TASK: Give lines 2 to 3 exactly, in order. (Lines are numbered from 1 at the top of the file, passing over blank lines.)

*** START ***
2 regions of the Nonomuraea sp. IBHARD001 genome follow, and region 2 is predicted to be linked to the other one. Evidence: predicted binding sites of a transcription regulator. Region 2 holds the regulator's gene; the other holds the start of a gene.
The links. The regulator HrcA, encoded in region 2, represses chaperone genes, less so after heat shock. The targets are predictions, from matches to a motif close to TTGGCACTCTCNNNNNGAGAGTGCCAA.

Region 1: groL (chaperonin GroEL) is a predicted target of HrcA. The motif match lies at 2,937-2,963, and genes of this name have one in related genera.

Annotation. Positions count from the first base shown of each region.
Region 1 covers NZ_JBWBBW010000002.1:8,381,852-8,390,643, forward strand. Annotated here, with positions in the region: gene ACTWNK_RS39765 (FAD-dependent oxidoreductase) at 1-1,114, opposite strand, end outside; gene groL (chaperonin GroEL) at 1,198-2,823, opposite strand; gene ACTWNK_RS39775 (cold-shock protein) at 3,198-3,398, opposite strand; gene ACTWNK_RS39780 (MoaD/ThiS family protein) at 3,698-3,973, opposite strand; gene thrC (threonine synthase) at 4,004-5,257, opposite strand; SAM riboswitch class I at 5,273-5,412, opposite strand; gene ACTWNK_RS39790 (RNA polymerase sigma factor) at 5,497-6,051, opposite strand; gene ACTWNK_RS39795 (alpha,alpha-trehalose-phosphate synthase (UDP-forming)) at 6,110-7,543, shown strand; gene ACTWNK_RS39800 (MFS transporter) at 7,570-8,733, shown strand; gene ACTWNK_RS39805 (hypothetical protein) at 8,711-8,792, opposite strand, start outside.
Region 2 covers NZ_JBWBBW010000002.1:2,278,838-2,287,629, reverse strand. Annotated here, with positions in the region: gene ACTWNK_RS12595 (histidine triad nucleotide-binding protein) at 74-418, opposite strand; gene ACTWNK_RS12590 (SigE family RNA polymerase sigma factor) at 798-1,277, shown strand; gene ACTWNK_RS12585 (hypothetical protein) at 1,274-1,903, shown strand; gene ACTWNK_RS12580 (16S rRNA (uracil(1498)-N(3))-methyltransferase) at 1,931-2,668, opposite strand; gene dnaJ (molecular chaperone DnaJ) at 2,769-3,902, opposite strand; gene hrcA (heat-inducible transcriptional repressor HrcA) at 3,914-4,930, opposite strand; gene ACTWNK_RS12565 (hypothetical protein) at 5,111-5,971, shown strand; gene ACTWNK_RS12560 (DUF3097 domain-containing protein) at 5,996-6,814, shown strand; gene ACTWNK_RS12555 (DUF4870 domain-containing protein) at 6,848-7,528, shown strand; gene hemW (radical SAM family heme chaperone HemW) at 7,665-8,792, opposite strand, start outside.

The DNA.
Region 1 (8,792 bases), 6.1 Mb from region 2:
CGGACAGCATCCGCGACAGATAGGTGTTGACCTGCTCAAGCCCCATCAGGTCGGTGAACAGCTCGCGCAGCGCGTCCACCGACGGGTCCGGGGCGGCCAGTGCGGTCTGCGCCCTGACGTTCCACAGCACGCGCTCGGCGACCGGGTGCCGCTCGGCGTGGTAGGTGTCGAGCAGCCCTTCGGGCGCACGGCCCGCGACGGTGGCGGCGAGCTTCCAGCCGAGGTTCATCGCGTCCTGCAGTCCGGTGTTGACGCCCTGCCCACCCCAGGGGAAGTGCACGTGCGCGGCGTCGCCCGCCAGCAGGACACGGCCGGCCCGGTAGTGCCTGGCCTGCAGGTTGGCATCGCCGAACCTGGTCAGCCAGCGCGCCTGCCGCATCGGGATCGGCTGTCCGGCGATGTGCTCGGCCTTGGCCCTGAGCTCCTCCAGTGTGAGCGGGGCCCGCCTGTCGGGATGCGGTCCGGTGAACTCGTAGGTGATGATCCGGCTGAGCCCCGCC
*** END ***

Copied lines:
The links. The regulator HrcA, encoded in region 2, represses chaperone genes, less so after heat shock. The targets are predictions, from matches to a motif close to TTGGCACTCTCNNNNNGAGAGTGCCAA.

Region 1: groL (chaperonin GroEL) is a predicted target of HrcA. The motif match lies at 2,937-2,963, and genes of this name have one in related genera.